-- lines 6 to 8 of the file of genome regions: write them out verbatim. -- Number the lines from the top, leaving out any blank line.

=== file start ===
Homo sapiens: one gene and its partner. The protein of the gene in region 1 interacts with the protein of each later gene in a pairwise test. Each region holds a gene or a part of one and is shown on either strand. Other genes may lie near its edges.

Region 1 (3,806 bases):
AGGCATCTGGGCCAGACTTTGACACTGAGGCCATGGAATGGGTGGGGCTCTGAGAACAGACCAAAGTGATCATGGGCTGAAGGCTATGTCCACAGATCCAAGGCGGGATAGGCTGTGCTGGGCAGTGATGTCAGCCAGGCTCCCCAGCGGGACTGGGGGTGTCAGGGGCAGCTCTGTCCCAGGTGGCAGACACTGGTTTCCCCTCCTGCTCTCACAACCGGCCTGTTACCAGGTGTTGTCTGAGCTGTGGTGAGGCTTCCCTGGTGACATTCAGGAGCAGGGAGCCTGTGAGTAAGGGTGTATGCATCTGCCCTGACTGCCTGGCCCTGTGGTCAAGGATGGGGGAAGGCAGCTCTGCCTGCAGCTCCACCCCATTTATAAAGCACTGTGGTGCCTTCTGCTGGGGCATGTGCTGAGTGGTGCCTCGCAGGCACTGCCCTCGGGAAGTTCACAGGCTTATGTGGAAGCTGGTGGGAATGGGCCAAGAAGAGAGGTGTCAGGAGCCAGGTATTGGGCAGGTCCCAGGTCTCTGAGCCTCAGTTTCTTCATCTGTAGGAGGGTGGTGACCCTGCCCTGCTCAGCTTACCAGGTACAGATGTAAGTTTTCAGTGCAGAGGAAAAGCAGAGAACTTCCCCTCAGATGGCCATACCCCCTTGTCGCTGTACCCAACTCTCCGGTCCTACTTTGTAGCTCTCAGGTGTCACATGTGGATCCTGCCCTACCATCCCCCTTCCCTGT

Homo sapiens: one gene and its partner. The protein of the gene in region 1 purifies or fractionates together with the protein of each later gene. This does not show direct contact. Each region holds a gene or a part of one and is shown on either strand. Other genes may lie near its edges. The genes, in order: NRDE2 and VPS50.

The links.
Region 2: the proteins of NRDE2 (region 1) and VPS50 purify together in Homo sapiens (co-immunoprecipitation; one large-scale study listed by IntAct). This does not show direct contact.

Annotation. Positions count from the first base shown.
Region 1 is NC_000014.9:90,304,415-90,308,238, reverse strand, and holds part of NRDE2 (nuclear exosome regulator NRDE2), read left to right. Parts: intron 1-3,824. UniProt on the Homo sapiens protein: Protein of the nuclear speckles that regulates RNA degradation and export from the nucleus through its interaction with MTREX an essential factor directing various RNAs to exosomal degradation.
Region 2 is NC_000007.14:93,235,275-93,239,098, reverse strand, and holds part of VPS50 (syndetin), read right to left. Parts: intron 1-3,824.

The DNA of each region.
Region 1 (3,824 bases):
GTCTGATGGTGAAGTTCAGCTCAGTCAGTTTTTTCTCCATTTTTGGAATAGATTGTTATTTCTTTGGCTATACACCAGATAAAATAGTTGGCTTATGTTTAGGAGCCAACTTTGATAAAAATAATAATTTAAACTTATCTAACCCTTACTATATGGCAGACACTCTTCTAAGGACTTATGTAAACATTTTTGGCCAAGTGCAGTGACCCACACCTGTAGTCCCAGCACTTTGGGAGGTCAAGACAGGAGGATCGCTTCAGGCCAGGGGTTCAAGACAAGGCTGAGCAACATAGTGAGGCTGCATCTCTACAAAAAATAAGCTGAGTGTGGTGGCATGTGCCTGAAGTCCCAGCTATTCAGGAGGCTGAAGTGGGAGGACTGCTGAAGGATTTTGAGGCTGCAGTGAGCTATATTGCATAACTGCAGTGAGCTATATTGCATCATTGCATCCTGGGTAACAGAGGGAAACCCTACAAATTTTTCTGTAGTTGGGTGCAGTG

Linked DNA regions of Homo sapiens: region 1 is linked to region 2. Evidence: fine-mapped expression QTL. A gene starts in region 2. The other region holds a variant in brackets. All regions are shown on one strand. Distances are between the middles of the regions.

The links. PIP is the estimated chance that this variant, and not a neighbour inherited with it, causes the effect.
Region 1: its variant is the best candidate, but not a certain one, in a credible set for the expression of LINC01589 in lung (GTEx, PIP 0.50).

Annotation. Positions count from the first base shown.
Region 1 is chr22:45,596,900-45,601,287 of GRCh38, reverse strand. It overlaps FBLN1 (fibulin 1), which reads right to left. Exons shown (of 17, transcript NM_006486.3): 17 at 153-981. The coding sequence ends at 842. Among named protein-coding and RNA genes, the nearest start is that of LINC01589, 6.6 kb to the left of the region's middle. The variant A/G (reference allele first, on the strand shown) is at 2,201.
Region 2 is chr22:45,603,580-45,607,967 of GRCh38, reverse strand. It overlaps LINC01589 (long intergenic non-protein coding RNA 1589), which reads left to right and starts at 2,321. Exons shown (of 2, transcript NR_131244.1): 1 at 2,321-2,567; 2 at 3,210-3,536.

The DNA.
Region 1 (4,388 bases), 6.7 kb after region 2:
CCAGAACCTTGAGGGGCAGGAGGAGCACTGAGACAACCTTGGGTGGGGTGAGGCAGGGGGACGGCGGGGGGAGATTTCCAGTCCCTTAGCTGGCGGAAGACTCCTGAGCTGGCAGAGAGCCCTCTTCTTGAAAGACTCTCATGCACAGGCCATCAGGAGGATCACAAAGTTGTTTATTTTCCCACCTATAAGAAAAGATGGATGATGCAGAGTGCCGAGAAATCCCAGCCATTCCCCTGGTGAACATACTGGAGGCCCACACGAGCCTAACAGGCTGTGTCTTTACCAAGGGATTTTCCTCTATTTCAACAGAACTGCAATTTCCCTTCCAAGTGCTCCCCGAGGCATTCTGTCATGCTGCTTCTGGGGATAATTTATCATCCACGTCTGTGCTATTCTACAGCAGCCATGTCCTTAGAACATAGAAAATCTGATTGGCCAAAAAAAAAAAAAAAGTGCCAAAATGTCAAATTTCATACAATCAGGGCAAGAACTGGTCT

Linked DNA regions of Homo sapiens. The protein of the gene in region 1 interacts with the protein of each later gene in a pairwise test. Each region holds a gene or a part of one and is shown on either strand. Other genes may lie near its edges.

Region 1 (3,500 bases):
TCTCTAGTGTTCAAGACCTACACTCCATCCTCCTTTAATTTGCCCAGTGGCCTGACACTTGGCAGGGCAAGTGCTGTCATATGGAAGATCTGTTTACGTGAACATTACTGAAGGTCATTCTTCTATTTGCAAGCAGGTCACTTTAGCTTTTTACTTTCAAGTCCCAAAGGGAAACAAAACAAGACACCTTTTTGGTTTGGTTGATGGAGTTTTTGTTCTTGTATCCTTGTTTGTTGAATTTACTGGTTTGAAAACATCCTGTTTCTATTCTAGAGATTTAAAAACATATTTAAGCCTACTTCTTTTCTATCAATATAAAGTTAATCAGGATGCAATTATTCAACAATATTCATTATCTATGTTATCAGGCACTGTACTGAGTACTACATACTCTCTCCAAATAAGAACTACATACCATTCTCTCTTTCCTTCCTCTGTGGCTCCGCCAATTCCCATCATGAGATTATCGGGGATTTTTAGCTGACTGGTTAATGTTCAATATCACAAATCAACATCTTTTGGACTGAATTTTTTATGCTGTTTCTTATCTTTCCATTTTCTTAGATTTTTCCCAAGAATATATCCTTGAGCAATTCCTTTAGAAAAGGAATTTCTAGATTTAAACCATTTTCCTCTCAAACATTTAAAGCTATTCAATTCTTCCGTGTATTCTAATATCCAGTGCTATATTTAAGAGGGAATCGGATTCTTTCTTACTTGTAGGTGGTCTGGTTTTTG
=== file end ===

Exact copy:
Region 2: the proteins of NRDE2 (region 1) and VPS50 purify together in Homo sapiens (co-immunoprecipitation; one large-scale study listed by IntAct). This does not show direct contact.

Annotation. Positions count from the first base shown.
Region 1 is NC_000014.9:90,304,415-90,308,238, reverse strand, and holds part of NRDE2 (nuclear exosome regulator NRDE2), read left to right. Parts: intron 1-3,824. UniProt on the Homo sapiens protein: Protein of the nuclear speckles that regulates RNA degradation and export from the nucleus through its interaction with MTREX an essential factor directing various RNAs to exosomal degradation.